A reduction in indirect labor costs could help break deadlocked wage negotiations and create space equivalent to a fifteenth salary. The NEOS are now demanding a solution from the government.
Wage negotiations take place under precarious conditions. Negotiators are confronted with the highest inflation in fifty years. Metal workers are demanding a wage increase of 11.6 percent, but employers cannot agree to this. Possible solution through politics: reduction of indirect labor costs by 6.55 percentage points. This creates space the size of a 15th salary. Both parties can then negotiate this.
Here you will see a graph showing the share of salaries in the increase in inflation.
The NEOS Lab, the Pink Party Academy, did the calculations. A worker in the metal industry earns an average of 3,670 euros gross per month. This corresponds to labor costs of 66,377 euros per year and a net income of 35,286 euros; the excise duties and taxes amount to 46.8 percent. Even if cold progression is completely abolished, wage costs must rise by at least 9.6 percent in order not to lose net purchasing power.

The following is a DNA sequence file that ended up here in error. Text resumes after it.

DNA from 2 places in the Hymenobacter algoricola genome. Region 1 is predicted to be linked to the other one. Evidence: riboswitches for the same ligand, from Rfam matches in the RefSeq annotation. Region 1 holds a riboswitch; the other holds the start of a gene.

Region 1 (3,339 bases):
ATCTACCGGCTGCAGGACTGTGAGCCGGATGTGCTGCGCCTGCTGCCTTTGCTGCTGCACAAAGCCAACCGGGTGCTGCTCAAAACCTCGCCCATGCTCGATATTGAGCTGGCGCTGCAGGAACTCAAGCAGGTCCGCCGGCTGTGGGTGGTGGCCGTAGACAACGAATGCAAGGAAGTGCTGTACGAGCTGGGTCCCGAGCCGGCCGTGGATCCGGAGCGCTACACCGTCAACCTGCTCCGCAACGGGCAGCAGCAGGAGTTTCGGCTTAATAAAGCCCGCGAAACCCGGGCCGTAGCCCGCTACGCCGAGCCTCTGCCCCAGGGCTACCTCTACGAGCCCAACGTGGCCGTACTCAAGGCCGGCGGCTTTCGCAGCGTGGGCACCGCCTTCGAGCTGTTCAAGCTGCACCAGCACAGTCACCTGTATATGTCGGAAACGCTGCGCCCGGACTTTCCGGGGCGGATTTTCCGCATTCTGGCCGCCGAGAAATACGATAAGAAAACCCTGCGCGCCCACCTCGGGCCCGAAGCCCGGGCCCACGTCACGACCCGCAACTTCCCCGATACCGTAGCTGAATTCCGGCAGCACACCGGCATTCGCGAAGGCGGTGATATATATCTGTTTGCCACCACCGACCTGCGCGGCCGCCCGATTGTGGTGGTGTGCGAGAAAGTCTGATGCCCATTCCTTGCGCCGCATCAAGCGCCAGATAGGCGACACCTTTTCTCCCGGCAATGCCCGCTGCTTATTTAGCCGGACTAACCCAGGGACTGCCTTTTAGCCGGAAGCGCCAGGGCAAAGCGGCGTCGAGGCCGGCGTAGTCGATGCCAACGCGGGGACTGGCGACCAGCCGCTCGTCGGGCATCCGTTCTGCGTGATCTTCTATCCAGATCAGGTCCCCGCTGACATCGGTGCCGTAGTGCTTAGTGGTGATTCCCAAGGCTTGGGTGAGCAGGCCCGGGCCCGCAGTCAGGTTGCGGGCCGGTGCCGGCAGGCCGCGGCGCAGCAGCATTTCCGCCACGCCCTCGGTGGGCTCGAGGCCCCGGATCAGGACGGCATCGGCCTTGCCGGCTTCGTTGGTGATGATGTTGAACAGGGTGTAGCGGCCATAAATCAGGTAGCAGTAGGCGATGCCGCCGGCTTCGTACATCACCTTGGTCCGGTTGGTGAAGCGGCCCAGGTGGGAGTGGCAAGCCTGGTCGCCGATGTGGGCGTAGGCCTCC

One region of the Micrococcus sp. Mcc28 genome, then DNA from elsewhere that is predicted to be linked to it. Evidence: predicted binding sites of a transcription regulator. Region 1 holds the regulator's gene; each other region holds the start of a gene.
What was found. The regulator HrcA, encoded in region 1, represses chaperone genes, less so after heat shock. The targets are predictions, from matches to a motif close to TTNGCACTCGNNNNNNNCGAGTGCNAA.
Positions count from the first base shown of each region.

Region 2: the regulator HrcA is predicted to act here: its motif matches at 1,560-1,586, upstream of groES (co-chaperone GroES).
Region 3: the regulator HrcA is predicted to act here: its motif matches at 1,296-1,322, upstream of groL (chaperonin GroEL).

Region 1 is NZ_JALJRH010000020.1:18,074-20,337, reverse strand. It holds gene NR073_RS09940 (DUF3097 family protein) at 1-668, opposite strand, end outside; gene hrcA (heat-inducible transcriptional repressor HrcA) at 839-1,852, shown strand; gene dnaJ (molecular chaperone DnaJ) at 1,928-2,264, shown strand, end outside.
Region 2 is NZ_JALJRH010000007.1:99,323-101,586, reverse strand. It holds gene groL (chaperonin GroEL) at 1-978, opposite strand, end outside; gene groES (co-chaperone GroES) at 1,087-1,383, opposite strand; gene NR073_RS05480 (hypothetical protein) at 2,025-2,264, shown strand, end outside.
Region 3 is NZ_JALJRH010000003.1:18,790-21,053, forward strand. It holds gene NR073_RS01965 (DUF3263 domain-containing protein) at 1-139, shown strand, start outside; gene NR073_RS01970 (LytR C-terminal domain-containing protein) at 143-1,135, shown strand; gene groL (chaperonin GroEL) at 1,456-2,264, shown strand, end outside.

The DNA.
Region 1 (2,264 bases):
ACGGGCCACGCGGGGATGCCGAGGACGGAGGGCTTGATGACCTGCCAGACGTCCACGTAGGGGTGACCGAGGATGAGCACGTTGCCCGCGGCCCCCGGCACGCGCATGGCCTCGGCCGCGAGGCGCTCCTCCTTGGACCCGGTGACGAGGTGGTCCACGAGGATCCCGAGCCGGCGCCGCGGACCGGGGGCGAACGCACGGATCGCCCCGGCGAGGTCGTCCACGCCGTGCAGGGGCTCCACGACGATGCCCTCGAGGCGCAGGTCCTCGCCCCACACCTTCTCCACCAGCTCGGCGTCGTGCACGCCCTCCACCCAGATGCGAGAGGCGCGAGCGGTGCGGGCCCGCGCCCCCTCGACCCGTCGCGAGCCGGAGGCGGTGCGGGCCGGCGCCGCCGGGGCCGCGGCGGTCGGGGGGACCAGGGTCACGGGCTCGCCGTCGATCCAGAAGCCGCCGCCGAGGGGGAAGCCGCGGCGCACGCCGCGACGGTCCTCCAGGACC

Monika Köppl-Turyna from EcoAustria: “A reduction in payroll taxes would provide more relief to lower incomes. Because they are particularly hard hit.” People with high incomes could more easily bear the loss of purchasing power. According to the NEOS Lab, a reduction in indirect labor costs could create significantly more room for wage poker bargaining.
Measures can curb inflation
For the average employee in the metal industry, a reduction in employer contributions by approximately two percentage points means that net wages can increase by 1.8 percent without increasing operating costs. To bring indirect labor costs closer to the average of industrialized countries, they would have to fall by at least 6.55 percentage points. For this purpose, a reduction in the room tax or unemployment benefit premium was simulated. For an average employee in the metal sector, this means an additional negotiating space of 3,688 euros this year. That corresponds to approximately a 15th month’s salary. That would also reduce inflation by 1.7 percentage points.
I’m Ben Stock, a journalist and author at Today Times Live. I specialize in economic news and have been working in the news industry for over five years. My experience spans from local journalism to international business reporting. In my career I’ve had the opportunity to interview some of the world’s leading economists and financial experts, giving me an insight into global trends that is unique among journalists.